• Track cycling: An analysis of the pacing strategies employed during the devil elimination race

      Gill, Kevin; Worsfold, Paul R.; White, Christopher; University of Chester (Cardiff Metropolitan University, 2014-04-01)
      This study aimed to provide a description of the pacing requirements of the track cycling Elimination race, and to identify effective pacing strategies to maximise overall Omnium medal opportunity. Six male, and six female elite competitive races were investigated using half-lap split times. Selected dependant variables were; mean speed and variation in speed. Spearman’s Rho correlations were used to test patterns between dependant variables and the final finishing position of riders. One-way ANOVAs were also applied to test for differences in dependant variables, between successful (top 6 finishers) and unsuccessful groups (7th-12th). Pacing patterns of the men's and women's races were complex, but followed an overall positive and variable pacing pattern, with men's race quarter speeds of 52.8km/h (±1.9), 52.1km/h (±2.1), 51.1km/h (±2.2), and 49.5km/h (±5.5). In general, differences in pacing strategy were not found to significantly influence the success of riders unless employed late in the race. Results are discussed for the application and the development of effective elimination race strategies and tactics.
    • When transport policy becomes health policy: A documentary analysis of active travel policy in England

      Bloyce, Daniel; White, Christopher; University of Chester (Elsevier, 2018-09-17)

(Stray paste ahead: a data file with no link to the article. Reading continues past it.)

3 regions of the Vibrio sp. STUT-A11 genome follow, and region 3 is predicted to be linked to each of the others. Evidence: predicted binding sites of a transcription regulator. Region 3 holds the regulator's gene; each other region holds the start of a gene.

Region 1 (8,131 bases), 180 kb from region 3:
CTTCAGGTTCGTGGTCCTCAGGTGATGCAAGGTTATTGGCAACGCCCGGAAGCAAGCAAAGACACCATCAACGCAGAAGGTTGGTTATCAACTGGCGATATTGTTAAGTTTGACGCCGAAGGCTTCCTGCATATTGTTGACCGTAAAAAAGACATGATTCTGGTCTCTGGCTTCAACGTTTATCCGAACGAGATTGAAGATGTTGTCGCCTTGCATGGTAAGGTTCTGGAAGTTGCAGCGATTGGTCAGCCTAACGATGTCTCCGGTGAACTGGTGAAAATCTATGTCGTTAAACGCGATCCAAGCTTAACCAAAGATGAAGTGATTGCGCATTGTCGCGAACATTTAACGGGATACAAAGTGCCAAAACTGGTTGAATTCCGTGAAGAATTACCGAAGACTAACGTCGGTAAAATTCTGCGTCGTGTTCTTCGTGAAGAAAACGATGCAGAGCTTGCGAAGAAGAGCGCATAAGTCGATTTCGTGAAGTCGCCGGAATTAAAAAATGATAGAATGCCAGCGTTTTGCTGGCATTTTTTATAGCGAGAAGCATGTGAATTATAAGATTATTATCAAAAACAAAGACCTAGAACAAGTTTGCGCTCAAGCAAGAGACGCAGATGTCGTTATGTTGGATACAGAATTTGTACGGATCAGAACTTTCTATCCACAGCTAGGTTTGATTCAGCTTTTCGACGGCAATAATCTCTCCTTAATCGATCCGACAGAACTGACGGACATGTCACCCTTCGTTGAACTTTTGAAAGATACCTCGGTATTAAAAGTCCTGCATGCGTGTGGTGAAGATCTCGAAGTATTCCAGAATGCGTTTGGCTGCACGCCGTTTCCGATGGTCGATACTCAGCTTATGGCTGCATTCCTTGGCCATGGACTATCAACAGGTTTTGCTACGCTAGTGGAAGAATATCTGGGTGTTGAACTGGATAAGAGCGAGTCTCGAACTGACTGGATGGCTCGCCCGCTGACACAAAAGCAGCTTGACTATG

There has been a succession of policy documents related to active travel published by the British government since the implementation of a National Cycle Network (NCN) in 1995. However, as the latest National Travel Survey (NTS) reveals, the number of journeys made by bike in the UK has remained steadfastly around only 2% (Department for Transport [DfT], 2018a). By using documentary analysis of the available official policy documents and statements, the aim of this paper is to make sense of the policies that have been published concerning active travel (AT) in England. This is done from a figurational sociological perspective. Three key themes emerge from the analysis: (1) the rhetorical, advisory level of the vast majority of the policies; (2) the reliance on a wide network of local authorities to implement AT policy; and (3) the focus placed on individuals to change their behaviour. Furthermore, the analysis reveals that despite a large number of policy publications from a range of government departments claiming to promote AT, little has actually changed in this time period in terms of a national agenda. Despite the successive policies, it seems there is little appetite on behalf of recent governments to make widespread infrastructural changes, where instead the focus has largely been on persuading the individual to seek more active modes of travel, increasingly for their own, individual ‘health’ gains.